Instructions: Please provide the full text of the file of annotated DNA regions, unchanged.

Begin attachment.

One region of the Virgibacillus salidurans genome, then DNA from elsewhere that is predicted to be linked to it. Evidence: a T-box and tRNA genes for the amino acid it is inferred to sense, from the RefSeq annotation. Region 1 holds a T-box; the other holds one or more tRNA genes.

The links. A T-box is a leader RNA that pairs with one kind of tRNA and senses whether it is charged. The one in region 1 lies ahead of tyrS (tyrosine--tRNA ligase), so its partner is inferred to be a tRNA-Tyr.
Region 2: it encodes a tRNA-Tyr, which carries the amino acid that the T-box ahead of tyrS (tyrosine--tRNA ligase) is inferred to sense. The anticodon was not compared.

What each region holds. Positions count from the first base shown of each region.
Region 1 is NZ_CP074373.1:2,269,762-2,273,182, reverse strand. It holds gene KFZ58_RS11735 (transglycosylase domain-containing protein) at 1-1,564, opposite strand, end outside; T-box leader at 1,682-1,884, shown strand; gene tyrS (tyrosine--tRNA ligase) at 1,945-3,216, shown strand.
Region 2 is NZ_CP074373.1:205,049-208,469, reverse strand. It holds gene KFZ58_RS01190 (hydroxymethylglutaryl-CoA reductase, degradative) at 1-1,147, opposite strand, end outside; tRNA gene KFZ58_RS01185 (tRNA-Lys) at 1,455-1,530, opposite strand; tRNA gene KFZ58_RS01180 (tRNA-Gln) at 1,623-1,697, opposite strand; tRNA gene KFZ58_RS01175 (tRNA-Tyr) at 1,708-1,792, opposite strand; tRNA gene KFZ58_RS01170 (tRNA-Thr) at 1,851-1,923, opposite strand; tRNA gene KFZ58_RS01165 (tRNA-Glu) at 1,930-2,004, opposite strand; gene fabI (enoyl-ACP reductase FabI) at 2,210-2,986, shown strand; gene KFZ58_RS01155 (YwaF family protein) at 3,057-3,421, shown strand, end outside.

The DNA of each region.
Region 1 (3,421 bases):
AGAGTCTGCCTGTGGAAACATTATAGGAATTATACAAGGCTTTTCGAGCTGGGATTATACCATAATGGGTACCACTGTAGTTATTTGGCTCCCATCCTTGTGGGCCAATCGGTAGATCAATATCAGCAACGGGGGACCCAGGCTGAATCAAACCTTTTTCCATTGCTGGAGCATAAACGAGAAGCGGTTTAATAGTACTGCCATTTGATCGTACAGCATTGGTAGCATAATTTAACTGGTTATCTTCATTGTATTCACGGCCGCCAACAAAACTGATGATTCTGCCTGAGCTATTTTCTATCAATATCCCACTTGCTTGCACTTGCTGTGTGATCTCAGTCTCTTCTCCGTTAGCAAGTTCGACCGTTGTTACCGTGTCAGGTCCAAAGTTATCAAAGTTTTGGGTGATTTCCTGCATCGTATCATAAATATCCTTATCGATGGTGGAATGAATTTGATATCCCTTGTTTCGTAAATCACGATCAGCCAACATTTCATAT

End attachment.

One region of the Virgibacillus salidurans genome, then DNA from elsewhere that is predicted to be linked to it. Evidence: a T-box and tRNA genes for the amino acid it is inferred to sense, from the RefSeq annotation. Region 1 holds a T-box; the other holds one or more tRNA genes.

The links. A T-box is a leader RNA that pairs with one kind of tRNA and senses whether it is charged. The one in region 1 lies ahead of tyrS (tyrosine--tRNA ligase), so its partner is inferred to be a tRNA-Tyr.
Region 2: it encodes a tRNA-Tyr, which carries the amino acid that the T-box ahead of tyrS (tyrosine--tRNA ligase) is inferred to sense. The anticodon was not compared.

What each region holds. Positions count from the first base shown of each region.
Region 1 is NZ_CP074373.1:2,269,762-2,273,182, reverse strand. It holds gene KFZ58_RS11735 (transglycosylase domain-containing protein) at 1-1,564, opposite strand, end outside; T-box leader at 1,682-1,884, shown strand; gene tyrS (tyrosine--tRNA ligase) at 1,945-3,216, shown strand.
Region 2 is NZ_CP074373.1:205,049-208,469, reverse strand. It holds gene KFZ58_RS01190 (hydroxymethylglutaryl-CoA reductase, degradative) at 1-1,147, opposite strand, end outside; tRNA gene KFZ58_RS01185 (tRNA-Lys) at 1,455-1,530, opposite strand; tRNA gene KFZ58_RS01180 (tRNA-Gln) at 1,623-1,697, opposite strand; tRNA gene KFZ58_RS01175 (tRNA-Tyr) at 1,708-1,792, opposite strand; tRNA gene KFZ58_RS01170 (tRNA-Thr) at 1,851-1,923, opposite strand; tRNA gene KFZ58_RS01165 (tRNA-Glu) at 1,930-2,004, opposite strand; gene fabI (enoyl-ACP reductase FabI) at 2,210-2,986, shown strand; gene KFZ58_RS01155 (YwaF family protein) at 3,057-3,421, shown strand, end outside.

The DNA of each region.
Region 1 (3,421 bases):
AGAGTCTGCCTGTGGAAACATTATAGGAATTATACAAGGCTTTTCGAGCTGGGATTATACCATAATGGGTACCACTGTAGTTATTTGGCTCCCATCCTTGTGGGCCAATCGGTAGATCAATATCAGCAACGGGGGACCCAGGCTGAATCAAACCTTTTTCCATTGCTGGAGCATAAACGAGAAGCGGTTTAATAGTACTGCCATTTGATCGTACAGCATTGGTAGCATAATTTAACTGGTTATCTTCATTGTATTCACGGCCGCCAACAAAACTGATGATTCTGCCTGAGCTATTTTCTATCAATATCCCACTTGCTTGCACTTGCTGTGTGATCTCAGTCTCTTCTCCGTTAGCAAGTTCGACCGTTGTTACCGTGTCAGGTCCAAAGTTATCAAAGTTTTGGGTGATTTCCTGCATCGTATCATAAATATCCTTATCGATGGTGGAATGAATTTGATATCCCTTGTTTCGTAAATCACGATCAGCCAACATTTCATAT